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dead

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adjective American English pronunciation: dead /ded/ 
Word Forms
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adjectivedead
comparativedeader
superlativedeadest
  1. 1
    no longer alive

    The police don't know whether she's alive or dead.

    He is grieving for his dead father.

    I raked up the dead leaves.

    a dead body:

    Rescue workers are still pulling dead bodies out of the rubble.

    be feared/presumed dead:

    Three people are still missing, presumed dead.

    leave someone dead:

    The shootings left 14 people dead.

    leave someone for dead (=leave them to die):

    He was beaten and left for dead by a gang of teenagers.

    long dead (=dead for a long time):

    By the time I had my children, Grandma was long dead.

    dead and gone:

    All of that generation are now dead and gone.

    more dead than alive (=very sick, weak, or badly injured):

    They staggered down the mountain, more dead than alive.

    1. a.

      the dead

      people who are dead
      the dead and injured:

      Fifteen of her relatives were among the dead and injured.

      the dead and dying:

      The bridge was soon blocked with the dead and dying.

      bury the/your dead:

      The people of the town now want to be left alone to bury their dead.

  2. 2
    a piece of equipment that is dead is no longer working or able to receive an electrical signal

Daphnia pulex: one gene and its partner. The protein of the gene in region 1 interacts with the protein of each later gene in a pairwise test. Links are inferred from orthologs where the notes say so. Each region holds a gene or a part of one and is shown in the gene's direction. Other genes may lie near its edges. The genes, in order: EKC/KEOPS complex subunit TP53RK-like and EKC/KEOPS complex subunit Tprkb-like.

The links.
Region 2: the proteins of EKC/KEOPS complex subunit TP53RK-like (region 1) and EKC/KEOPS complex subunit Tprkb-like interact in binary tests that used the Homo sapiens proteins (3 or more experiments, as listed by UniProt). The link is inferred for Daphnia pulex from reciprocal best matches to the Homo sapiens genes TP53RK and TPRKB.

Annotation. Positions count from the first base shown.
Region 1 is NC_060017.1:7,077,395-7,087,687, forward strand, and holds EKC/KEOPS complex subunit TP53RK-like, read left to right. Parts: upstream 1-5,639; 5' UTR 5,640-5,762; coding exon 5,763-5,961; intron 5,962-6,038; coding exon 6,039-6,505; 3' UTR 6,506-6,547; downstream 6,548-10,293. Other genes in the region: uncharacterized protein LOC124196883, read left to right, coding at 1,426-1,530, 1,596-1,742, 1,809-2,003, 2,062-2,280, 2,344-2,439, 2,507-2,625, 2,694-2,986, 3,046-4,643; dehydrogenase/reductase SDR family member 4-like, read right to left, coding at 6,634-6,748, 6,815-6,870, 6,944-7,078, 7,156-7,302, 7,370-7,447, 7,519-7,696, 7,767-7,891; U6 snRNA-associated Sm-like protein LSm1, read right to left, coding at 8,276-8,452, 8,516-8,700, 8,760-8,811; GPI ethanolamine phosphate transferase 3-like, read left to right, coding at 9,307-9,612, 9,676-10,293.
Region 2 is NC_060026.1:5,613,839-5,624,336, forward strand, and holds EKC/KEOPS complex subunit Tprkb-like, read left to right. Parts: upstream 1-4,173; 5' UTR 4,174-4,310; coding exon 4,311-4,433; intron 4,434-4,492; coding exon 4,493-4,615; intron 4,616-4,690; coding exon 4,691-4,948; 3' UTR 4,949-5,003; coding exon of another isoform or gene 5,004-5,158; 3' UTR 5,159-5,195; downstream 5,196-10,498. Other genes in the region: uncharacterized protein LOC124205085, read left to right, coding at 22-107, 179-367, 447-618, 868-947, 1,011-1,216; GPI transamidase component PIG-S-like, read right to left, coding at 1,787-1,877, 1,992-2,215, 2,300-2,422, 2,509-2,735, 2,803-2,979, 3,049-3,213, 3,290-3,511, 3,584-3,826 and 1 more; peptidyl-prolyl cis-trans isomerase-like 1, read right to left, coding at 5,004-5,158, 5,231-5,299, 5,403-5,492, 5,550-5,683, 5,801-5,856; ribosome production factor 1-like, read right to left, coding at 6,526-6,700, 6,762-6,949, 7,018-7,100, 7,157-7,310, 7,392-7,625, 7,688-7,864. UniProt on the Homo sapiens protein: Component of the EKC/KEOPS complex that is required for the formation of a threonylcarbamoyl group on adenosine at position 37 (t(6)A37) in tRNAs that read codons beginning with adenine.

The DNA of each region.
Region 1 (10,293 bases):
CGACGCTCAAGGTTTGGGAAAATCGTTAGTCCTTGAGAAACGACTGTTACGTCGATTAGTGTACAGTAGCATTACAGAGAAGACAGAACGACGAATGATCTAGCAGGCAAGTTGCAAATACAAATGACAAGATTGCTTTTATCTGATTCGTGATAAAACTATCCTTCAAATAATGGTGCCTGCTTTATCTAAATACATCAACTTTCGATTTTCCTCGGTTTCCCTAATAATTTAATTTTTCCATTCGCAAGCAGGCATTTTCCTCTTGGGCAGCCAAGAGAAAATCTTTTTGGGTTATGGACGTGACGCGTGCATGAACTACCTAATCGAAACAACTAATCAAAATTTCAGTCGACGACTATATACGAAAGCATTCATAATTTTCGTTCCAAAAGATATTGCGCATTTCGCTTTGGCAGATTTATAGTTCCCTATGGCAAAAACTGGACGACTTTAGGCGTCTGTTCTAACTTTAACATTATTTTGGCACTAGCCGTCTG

The battery was completely dead.

    go dead:

    The phone suddenly went dead.

  3. 3
    a place, time, or situation that is dead is not very interesting because very little happens in it

    The street seems dead without all the bustle of the children.

    Winter is traditionally a dead time of year in the fashion business.

  4. 4
    no longer considered useful, relevant, or likely to be successful

    The idea of self-government for the area is now effectively dead.

    Feminism is not dead.

    be dead and buried (=have failed completely):

    A government spokesman acknowledged that the peace process is dead and buried.

  5. 5

    dead

    or

    half dead

    [never before noun] informal very tired, weak, or sick

    You kids seem half dead!

    dead on your feet (=very tired but still standing):

    By the time we had finished we were all dead on our feet.

  6. 9
    [only before noun] complete
    dead silence:

    She finished speaking, and there was dead silence in the room.

    dead center:

    The bullet hit the target dead center (=exactly in the center).

    a dead stop:

    The truck suddenly came to a dead stop.

    in a dead faint (=completely unconscious):

    She fell forward and hit the floor in a dead faint.

  7. 13
    [never before noun] informal in serious trouble

    If Louise catches you going through her purse, you're dead!

phrases

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